Association investigating proced-
ure emphasis will be on a quick,

PRejuvenated
ress Session
.thorough and objective examina-
tion of the alleged freedom of the
press violations.
The group believes the censoring
agency whether it be student gov-
ernment, university administration
or some outside group directly in-
fluencing an administration will
be highly sensitive to the prospect
of having its activity reported
throughout the country with re-
sultant national publicity.
Imposing Standards
NAFCP also aims at imposing
higher standards of integrity and
good taste on the student press by
making it more keenly aware of
its responjsibilities.
The primary difficulty with the
first year operation of NAFCP was
lack of communication among
members, Baad said.
"Only if regional members sub-
mit comprehensive monthly re-
ports on the press situation in their
areas does NAFCP have a cance
to be successful, he said.
This is the only way NAFCP
can catch creeping censorship in
the bul in time to be effective in
heading off the censorship
agency."
Hyma Contributes
To Encyclopedia.
Prof. Albert Hyma of the history
department is one of the contribu-
tors to the "Twentieth Century
Encyclopedia of Religious
Knowledge".
He authored part of the section
on the medieval and reformation
church.

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BUICK NAVIDZADEH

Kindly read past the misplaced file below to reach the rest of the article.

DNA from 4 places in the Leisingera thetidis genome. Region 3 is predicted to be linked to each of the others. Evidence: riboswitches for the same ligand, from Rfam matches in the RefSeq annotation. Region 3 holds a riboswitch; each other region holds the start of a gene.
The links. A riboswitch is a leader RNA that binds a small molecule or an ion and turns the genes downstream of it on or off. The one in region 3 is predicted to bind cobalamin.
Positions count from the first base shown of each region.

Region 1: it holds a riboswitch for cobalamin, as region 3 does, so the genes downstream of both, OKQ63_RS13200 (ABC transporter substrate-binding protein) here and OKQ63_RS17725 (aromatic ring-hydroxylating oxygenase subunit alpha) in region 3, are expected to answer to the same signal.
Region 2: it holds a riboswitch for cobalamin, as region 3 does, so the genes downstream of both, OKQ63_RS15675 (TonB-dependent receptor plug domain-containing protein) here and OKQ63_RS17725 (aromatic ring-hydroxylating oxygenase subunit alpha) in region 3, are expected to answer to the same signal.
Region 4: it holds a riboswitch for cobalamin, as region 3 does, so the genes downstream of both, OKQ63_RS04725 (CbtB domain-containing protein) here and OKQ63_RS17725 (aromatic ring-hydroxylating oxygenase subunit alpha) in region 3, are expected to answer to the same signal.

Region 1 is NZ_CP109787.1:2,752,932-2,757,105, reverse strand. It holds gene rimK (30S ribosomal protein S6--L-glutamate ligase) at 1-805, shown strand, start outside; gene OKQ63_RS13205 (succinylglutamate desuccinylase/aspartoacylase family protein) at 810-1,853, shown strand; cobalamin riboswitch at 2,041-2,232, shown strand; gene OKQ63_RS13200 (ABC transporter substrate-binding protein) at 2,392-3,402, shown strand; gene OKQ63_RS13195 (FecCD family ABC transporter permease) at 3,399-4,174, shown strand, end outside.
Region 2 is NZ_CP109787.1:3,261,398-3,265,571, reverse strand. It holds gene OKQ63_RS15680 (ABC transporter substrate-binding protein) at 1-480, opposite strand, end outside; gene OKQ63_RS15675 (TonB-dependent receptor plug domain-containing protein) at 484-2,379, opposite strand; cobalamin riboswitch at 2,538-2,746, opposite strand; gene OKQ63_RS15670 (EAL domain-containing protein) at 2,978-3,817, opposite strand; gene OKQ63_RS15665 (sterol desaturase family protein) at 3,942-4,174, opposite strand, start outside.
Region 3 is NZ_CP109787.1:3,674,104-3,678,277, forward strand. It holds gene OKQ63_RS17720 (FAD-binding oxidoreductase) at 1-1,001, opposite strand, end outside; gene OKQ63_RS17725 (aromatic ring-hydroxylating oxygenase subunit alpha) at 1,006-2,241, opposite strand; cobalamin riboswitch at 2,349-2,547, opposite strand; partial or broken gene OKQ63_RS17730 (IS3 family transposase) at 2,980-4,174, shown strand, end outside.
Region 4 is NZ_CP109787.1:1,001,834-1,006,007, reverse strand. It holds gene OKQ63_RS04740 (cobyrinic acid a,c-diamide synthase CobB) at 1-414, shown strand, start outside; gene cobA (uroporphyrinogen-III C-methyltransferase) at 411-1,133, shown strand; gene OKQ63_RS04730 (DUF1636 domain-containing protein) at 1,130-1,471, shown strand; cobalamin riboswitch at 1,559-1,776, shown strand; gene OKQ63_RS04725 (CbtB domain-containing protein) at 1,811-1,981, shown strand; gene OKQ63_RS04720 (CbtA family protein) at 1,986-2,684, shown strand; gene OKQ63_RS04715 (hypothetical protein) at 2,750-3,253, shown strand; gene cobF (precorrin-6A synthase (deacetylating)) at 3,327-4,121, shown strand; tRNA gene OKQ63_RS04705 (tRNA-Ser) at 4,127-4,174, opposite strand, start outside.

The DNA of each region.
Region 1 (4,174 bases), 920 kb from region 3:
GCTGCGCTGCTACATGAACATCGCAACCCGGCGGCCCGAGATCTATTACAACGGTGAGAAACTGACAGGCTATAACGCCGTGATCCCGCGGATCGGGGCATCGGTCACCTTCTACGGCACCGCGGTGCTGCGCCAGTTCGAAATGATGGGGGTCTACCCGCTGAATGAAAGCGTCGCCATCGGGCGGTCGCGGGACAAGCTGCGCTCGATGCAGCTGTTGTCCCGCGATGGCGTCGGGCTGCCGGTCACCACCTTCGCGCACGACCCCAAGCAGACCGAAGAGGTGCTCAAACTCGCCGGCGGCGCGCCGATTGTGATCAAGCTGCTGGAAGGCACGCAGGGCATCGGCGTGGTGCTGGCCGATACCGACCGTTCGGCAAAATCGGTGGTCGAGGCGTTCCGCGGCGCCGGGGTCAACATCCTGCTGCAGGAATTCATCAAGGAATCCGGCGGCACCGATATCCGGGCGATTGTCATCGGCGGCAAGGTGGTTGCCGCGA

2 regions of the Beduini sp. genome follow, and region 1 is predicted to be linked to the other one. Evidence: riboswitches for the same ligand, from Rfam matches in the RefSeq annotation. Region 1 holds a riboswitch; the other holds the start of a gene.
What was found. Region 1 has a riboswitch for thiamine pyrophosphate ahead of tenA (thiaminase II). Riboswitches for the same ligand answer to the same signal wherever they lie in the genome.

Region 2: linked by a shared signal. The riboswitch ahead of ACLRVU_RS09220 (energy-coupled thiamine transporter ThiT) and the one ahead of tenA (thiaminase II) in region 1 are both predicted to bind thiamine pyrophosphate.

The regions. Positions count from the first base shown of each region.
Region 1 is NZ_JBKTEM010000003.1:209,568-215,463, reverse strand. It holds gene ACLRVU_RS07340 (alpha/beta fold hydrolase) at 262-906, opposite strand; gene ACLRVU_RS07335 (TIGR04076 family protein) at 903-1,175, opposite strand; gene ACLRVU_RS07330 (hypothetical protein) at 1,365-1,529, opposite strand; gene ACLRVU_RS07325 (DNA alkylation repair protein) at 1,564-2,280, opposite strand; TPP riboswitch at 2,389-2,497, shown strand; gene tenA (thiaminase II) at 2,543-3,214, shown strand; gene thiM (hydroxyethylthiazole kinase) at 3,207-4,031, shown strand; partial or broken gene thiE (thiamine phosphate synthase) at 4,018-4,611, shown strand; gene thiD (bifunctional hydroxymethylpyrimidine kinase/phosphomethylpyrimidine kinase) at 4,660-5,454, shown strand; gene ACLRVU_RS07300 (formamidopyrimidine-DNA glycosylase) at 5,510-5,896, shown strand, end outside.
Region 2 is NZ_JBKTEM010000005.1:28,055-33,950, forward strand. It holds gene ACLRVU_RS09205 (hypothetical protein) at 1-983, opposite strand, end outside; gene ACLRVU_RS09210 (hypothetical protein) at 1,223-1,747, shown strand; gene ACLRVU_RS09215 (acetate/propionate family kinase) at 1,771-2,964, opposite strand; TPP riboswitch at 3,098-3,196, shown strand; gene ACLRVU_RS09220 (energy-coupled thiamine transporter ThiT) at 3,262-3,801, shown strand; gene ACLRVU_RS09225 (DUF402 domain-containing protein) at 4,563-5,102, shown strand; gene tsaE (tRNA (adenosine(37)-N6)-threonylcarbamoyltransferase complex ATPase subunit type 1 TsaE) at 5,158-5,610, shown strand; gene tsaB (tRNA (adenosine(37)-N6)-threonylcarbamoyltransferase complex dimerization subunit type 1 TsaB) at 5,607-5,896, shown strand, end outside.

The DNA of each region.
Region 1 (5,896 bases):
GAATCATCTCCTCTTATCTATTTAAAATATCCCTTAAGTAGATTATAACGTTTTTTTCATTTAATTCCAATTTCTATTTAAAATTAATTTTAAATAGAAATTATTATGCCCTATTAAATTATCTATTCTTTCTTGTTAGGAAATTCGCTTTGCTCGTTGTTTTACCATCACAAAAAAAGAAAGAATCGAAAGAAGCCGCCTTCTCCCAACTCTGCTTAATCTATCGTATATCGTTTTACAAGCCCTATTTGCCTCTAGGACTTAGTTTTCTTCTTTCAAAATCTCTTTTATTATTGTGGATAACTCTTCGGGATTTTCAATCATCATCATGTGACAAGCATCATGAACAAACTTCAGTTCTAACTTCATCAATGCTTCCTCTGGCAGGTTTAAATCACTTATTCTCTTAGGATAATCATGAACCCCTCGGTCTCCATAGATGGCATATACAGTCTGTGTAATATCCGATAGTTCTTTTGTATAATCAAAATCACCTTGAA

..."pre-American attitude"

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the way justice is going in this
country. It is very encouraging,"
he said, contrasting it with what
he expected would happen to him

Rutherford Cleared As Risk
After Eight-Month Suspension

Jesse C. Rutherford was cleared
as a security risk and reinstated
to his job at Ann Arbor Veterans
Hospital in August after an eight-
month suspension.
Rutherford was suspended as a
security risk last Dec. 21. The Vet-
erans Administration charged he
had been a Progressive Party
candidate in 1952 and had once
appeared on the same platform
with singer Paul Robeson, a
Communist sympathizer.
The hospital aide denied he was
ever a Communist or belonged to
any Communist front organiza-
tions and proclaimed his loyalty.

Seven witnesses appeared in his
behalf at a security hearing April
21 in Ann Arbor at which he was
defended by Detroit attorney
Charles C. Lockwood.
Lockwood had also conducted
the defense of Lt. Milo Radulo-
vich, who was dismissed and rein-
stated in the same year by the
Air Force in a security contro-
versy.
A. H. Corley, Jr., acting director
of security for the Veterans Ad-
ministration, said the 28-year-old
Rutherford would be paid for the
period of his suspension.

if he returned to Iran.
His case first came to the cam-
pus' attention last November when
it was learned he needed $1,000 to
post bond to stay out of jail while
deportation proceedings got under
way.
Several Ann Arbor residents
raised $1,000 for the bond.
An Immigration and Naturali-
zation Service order for his depor-
tation was received Dec. 15, after
which Navidzadeh filed a petition
for political asylum in this coun-
try. Hearings were held in Detroit
in February.
Attends Meeting
Dean Charles E. Odegaard of
the Literary College is attending
a meeting of the "International
C o u n c i l of Philosophy and
Humanistic Studies" in Paris. He
will be attending the meeting
through Thursday.
The Dean is vice-president of
the Council.